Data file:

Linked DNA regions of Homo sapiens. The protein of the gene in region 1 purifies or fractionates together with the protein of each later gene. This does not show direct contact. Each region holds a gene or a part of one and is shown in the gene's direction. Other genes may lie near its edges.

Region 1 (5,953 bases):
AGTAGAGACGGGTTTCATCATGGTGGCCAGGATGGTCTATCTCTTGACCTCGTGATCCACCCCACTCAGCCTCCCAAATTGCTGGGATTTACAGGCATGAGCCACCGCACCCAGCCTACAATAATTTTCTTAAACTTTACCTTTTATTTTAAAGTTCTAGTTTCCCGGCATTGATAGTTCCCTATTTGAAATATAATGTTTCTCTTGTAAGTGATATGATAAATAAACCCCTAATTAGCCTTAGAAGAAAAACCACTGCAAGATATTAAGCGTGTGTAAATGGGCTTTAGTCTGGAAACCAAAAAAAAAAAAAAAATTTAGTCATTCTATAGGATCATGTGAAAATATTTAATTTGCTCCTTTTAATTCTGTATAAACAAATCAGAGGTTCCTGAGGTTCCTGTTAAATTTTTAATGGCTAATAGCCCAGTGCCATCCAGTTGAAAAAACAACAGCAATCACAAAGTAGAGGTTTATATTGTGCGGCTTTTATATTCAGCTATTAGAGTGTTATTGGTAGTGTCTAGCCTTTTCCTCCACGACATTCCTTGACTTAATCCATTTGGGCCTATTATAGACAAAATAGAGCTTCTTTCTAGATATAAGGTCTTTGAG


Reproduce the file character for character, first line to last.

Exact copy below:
Linked DNA regions of Homo sapiens. The protein of the gene in region 1 purifies or fractionates together with the protein of each later gene. This does not show direct contact. Each region holds a gene or a part of one and is shown in the gene's direction. Other genes may lie near its edges.

Region 1 (5,953 bases):
AGTAGAGACGGGTTTCATCATGGTGGCCAGGATGGTCTATCTCTTGACCTCGTGATCCACCCCACTCAGCCTCCCAAATTGCTGGGATTTACAGGCATGAGCCACCGCACCCAGCCTACAATAATTTTCTTAAACTTTACCTTTTATTTTAAAGTTCTAGTTTCCCGGCATTGATAGTTCCCTATTTGAAATATAATGTTTCTCTTGTAAGTGATATGATAAATAAACCCCTAATTAGCCTTAGAAGAAAAACCACTGCAAGATATTAAGCGTGTGTAAATGGGCTTTAGTCTGGAAACCAAAAAAAAAAAAAAAATTTAGTCATTCTATAGGATCATGTGAAAATATTTAATTTGCTCCTTTTAATTCTGTATAAACAAATCAGAGGTTCCTGAGGTTCCTGTTAAATTTTTAATGGCTAATAGCCCAGTGCCATCCAGTTGAAAAAACAACAGCAATCACAAAGTAGAGGTTTATATTGTGCGGCTTTTATATTCAGCTATTAGAGTGTTATTGGTAGTGTCTAGCCTTTTCCTCCACGACATTCCTTGACTTAATCCATTTGGGCCTATTATAGACAAAATAGAGCTTCTTTCTAGATATAAGGTCTTTGAG